Alma returns to Mexico seeking the man who caused the loss of her childhood home. He is not easily found, but the road to him brings her closer to her late father, and the secrets he took with him to his grave.
A woman returning home falls asleep and has vivid dreams that may or may not be happening in reality. Through repetitive images and complete mismatching of the objective view of time and space, her dark inner desires play out on-screen.
While training at the gym 11-year-old tomboy Toni becomes entranced with a dance troupe. As she struggles to fit in she finds herself caught up in danger as the group begins to suffer from fainting spells and other violent fits.
Sean (Colm O'Leary), an Irish immigrant to America, finds his heart and mind in disarray. Having returned from military service in Afghanistan, he befriends Ike (Will Oldham, A.K.A. Bonnie 'Prince' Billy), a strong willed evangelical, who endeavors to ensure his salvation. Inundated by a relentless fragility. Sean is confronted by a choice between the temptation of certainty and the chaos of the world around him. A meditation on friendship, human need and frailty, NEW JERUSALEM explores the allure and limitations of modern utopian belief. Written by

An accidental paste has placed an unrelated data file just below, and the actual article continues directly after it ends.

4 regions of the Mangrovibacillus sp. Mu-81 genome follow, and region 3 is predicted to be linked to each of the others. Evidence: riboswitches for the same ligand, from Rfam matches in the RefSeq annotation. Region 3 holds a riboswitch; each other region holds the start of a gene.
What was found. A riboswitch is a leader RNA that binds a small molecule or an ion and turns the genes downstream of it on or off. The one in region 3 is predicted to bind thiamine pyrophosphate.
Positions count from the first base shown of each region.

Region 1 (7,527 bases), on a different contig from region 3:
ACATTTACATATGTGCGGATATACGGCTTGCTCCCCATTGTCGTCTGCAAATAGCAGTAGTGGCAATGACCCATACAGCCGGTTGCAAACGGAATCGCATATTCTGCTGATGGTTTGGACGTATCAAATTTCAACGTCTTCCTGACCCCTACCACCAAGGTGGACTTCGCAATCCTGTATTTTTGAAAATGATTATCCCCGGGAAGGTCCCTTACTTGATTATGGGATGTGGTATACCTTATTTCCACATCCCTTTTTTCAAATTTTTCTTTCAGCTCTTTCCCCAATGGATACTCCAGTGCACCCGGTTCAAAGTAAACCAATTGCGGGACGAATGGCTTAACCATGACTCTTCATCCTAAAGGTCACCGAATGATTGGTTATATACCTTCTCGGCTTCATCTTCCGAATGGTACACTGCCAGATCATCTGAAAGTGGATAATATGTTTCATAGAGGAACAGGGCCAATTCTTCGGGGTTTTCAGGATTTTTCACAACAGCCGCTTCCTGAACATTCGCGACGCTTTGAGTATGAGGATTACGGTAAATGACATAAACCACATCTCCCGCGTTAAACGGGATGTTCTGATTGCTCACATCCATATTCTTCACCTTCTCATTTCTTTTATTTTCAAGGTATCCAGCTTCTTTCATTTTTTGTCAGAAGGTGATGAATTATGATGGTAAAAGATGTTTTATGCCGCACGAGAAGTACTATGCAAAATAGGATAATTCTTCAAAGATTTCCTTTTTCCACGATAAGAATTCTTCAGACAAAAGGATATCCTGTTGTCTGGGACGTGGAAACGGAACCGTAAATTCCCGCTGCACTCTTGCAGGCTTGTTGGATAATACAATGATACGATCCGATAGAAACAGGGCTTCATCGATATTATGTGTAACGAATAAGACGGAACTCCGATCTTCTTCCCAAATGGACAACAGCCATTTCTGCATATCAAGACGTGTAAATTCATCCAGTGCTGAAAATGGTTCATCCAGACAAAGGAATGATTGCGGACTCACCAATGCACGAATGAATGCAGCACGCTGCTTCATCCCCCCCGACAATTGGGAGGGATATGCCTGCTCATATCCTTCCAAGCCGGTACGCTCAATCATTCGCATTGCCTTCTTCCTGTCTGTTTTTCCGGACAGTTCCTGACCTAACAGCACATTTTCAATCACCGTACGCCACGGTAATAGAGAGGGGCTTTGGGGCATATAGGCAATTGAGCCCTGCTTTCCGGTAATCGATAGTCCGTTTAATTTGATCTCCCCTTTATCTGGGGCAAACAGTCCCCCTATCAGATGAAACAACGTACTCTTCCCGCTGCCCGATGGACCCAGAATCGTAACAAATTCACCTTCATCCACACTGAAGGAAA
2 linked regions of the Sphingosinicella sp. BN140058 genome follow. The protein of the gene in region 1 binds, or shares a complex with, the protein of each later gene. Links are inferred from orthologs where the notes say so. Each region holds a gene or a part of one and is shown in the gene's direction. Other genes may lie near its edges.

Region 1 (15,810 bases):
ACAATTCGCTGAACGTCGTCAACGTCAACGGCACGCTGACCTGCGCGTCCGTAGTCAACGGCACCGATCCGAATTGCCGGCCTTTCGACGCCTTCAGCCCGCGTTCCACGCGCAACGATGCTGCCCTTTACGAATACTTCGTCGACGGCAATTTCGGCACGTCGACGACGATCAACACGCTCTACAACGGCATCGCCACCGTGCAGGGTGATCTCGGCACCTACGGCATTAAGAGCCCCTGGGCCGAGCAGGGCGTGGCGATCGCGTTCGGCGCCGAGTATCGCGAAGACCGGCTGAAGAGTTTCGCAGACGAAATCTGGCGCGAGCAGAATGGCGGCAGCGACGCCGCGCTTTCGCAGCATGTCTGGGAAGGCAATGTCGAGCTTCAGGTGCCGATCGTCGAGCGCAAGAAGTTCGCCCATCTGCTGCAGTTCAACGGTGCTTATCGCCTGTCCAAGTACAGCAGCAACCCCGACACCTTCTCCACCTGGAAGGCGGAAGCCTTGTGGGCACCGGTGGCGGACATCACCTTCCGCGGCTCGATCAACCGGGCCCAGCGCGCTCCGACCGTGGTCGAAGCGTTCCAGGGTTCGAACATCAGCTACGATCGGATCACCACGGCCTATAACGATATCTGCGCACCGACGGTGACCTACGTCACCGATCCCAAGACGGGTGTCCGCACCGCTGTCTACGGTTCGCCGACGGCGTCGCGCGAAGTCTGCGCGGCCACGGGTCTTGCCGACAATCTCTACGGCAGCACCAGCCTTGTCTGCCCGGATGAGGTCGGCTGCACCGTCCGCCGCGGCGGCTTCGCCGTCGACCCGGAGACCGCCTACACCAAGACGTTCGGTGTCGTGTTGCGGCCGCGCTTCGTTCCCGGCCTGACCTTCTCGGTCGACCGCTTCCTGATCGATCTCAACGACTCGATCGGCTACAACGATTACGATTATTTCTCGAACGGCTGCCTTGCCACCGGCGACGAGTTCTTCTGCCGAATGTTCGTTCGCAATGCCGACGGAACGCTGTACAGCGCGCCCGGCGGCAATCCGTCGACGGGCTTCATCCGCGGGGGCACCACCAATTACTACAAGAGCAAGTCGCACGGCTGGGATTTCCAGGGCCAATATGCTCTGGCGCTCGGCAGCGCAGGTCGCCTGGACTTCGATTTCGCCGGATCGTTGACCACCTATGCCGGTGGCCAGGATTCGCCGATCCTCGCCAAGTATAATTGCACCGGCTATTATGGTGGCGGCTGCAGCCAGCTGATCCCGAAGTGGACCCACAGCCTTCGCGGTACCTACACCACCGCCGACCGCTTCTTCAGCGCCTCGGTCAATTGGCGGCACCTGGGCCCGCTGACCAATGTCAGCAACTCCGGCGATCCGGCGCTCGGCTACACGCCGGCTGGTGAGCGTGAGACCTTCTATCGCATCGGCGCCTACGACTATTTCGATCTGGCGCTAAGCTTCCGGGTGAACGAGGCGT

Basically a rehash of the same theme--- the world of a depressed individual--- that was explored in THE BUILDER, a film Alverson produced a year earlier. Only this time everything is transferred to a used tire shop. Lots of day to day minutiae, images which offer little of any substance with which the viewer can begin to understand what is transpiring in the protagonist's mind or what, if any, message the film is intended to convey.
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